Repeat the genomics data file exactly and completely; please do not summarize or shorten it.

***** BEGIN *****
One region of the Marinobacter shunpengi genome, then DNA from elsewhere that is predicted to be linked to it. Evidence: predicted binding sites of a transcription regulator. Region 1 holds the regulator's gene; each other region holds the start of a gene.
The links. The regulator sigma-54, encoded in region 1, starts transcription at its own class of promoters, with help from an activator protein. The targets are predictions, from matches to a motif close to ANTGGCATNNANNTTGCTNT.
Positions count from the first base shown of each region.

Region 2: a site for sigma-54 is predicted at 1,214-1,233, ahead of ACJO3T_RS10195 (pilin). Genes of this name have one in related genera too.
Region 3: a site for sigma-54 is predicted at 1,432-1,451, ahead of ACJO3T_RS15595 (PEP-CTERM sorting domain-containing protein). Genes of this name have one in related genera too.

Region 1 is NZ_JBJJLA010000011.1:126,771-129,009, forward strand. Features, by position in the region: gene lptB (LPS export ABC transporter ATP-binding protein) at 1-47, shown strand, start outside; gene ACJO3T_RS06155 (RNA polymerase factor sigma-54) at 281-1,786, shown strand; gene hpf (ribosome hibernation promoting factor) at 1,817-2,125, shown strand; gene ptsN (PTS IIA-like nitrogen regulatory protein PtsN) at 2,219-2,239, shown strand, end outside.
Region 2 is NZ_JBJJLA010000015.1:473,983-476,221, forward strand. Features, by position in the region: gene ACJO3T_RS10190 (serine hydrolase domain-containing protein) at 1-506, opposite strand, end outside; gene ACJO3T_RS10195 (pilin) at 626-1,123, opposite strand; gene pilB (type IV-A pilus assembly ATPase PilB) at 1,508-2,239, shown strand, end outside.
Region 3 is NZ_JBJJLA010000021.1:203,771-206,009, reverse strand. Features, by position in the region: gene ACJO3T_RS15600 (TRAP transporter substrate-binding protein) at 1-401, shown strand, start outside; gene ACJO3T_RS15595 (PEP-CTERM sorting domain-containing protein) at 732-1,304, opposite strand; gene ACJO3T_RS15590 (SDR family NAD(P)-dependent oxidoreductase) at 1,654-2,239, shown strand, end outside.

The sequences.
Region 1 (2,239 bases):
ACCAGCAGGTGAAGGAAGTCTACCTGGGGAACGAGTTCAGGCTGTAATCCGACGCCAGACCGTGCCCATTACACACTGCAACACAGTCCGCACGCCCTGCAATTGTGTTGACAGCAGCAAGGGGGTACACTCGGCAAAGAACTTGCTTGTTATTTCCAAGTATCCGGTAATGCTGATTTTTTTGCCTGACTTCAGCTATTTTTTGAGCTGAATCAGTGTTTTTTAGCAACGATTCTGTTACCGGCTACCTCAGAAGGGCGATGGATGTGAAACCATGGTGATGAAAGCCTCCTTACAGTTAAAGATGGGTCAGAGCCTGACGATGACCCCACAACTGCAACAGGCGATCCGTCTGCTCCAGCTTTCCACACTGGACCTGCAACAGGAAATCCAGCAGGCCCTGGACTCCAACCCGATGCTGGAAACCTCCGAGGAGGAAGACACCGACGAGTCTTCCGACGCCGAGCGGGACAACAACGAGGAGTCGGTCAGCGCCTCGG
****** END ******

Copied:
One region of the Marinobacter shunpengi genome, then DNA from elsewhere that is predicted to be linked to it. Evidence: predicted binding sites of a transcription regulator. Region 1 holds the regulator's gene; each other region holds the start of a gene.
The links. The regulator sigma-54, encoded in region 1, starts transcription at its own class of promoters, with help from an activator protein. The targets are predictions, from matches to a motif close to ANTGGCATNNANNTTGCTNT.
Positions count from the first base shown of each region.

Region 2: a site for sigma-54 is predicted at 1,214-1,233, ahead of ACJO3T_RS10195 (pilin). Genes of this name have one in related genera too.
Region 3: a site for sigma-54 is predicted at 1,432-1,451, ahead of ACJO3T_RS15595 (PEP-CTERM sorting domain-containing protein). Genes of this name have one in related genera too.

Region 1 is NZ_JBJJLA010000011.1:126,771-129,009, forward strand. Features, by position in the region: gene lptB (LPS export ABC transporter ATP-binding protein) at 1-47, shown strand, start outside; gene ACJO3T_RS06155 (RNA polymerase factor sigma-54) at 281-1,786, shown strand; gene hpf (ribosome hibernation promoting factor) at 1,817-2,125, shown strand; gene ptsN (PTS IIA-like nitrogen regulatory protein PtsN) at 2,219-2,239, shown strand, end outside.
Region 2 is NZ_JBJJLA010000015.1:473,983-476,221, forward strand. Features, by position in the region: gene ACJO3T_RS10190 (serine hydrolase domain-containing protein) at 1-506, opposite strand, end outside; gene ACJO3T_RS10195 (pilin) at 626-1,123, opposite strand; gene pilB (type IV-A pilus assembly ATPase PilB) at 1,508-2,239, shown strand, end outside.
Region 3 is NZ_JBJJLA010000021.1:203,771-206,009, reverse strand. Features, by position in the region: gene ACJO3T_RS15600 (TRAP transporter substrate-binding protein) at 1-401, shown strand, start outside; gene ACJO3T_RS15595 (PEP-CTERM sorting domain-containing protein) at 732-1,304, opposite strand; gene ACJO3T_RS15590 (SDR family NAD(P)-dependent oxidoreductase) at 1,654-2,239, shown strand, end outside.

The sequences.
Region 1 (2,239 bases):
ACCAGCAGGTGAAGGAAGTCTACCTGGGGAACGAGTTCAGGCTGTAATCCGACGCCAGACCGTGCCCATTACACACTGCAACACAGTCCGCACGCCCTGCAATTGTGTTGACAGCAGCAAGGGGGTACACTCGGCAAAGAACTTGCTTGTTATTTCCAAGTATCCGGTAATGCTGATTTTTTTGCCTGACTTCAGCTATTTTTTGAGCTGAATCAGTGTTTTTTAGCAACGATTCTGTTACCGGCTACCTCAGAAGGGCGATGGATGTGAAACCATGGTGATGAAAGCCTCCTTACAGTTAAAGATGGGTCAGAGCCTGACGATGACCCCACAACTGCAACAGGCGATCCGTCTGCTCCAGCTTTCCACACTGGACCTGCAACAGGAAATCCAGCAGGCCCTGGACTCCAACCCGATGCTGGAAACCTCCGAGGAGGAAGACACCGACGAGTCTTCCGACGCCGAGCGGGACAACAACGAGGAGTCGGTCAGCGCCTCGG